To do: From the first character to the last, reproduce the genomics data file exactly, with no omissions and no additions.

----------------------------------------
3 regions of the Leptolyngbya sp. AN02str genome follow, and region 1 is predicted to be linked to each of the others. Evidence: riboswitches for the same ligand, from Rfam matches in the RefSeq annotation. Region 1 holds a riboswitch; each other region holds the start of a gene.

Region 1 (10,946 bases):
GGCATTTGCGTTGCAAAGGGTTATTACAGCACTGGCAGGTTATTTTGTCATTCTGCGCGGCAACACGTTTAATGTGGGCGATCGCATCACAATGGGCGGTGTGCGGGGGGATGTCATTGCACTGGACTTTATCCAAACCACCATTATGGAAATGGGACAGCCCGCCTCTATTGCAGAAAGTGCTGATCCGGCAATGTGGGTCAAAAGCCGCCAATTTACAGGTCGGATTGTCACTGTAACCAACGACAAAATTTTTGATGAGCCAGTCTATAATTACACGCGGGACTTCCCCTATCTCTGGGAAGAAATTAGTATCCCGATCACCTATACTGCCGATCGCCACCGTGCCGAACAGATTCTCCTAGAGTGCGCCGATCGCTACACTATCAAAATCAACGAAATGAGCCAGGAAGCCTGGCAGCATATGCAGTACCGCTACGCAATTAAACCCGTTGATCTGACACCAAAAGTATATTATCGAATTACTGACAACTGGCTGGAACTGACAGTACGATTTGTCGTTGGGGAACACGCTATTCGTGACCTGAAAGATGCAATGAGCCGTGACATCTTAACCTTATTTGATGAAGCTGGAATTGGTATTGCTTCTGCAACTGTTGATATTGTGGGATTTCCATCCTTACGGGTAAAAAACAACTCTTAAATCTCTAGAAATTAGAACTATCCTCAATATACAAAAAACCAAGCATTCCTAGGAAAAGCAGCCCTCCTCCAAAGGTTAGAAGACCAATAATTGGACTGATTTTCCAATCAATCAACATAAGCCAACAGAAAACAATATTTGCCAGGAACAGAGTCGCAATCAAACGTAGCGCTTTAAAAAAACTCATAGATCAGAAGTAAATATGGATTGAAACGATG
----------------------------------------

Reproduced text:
3 regions of the Leptolyngbya sp. AN02str genome follow, and region 1 is predicted to be linked to each of the others. Evidence: riboswitches for the same ligand, from Rfam matches in the RefSeq annotation. Region 1 holds a riboswitch; each other region holds the start of a gene.

Region 1 (10,946 bases):
GGCATTTGCGTTGCAAAGGGTTATTACAGCACTGGCAGGTTATTTTGTCATTCTGCGCGGCAACACGTTTAATGTGGGCGATCGCATCACAATGGGCGGTGTGCGGGGGGATGTCATTGCACTGGACTTTATCCAAACCACCATTATGGAAATGGGACAGCCCGCCTCTATTGCAGAAAGTGCTGATCCGGCAATGTGGGTCAAAAGCCGCCAATTTACAGGTCGGATTGTCACTGTAACCAACGACAAAATTTTTGATGAGCCAGTCTATAATTACACGCGGGACTTCCCCTATCTCTGGGAAGAAATTAGTATCCCGATCACCTATACTGCCGATCGCCACCGTGCCGAACAGATTCTCCTAGAGTGCGCCGATCGCTACACTATCAAAATCAACGAAATGAGCCAGGAAGCCTGGCAGCATATGCAGTACCGCTACGCAATTAAACCCGTTGATCTGACACCAAAAGTATATTATCGAATTACTGACAACTGGCTGGAACTGACAGTACGATTTGTCGTTGGGGAACACGCTATTCGTGACCTGAAAGATGCAATGAGCCGTGACATCTTAACCTTATTTGATGAAGCTGGAATTGGTATTGCTTCTGCAACTGTTGATATTGTGGGATTTCCATCCTTACGGGTAAAAAACAACTCTTAAATCTCTAGAAATTAGAACTATCCTCAATATACAAAAAACCAAGCATTCCTAGGAAAAGCAGCCCTCCTCCAAAGGTTAGAAGACCAATAATTGGACTGATTTTCCAATCAATCAACATAAGCCAACAGAAAACAATATTTGCCAGGAACAGAGTCGCAATCAAACGTAGCGCTTTAAAAAAACTCATAGATCAGAAGTAAATATGGATTGAAACGATG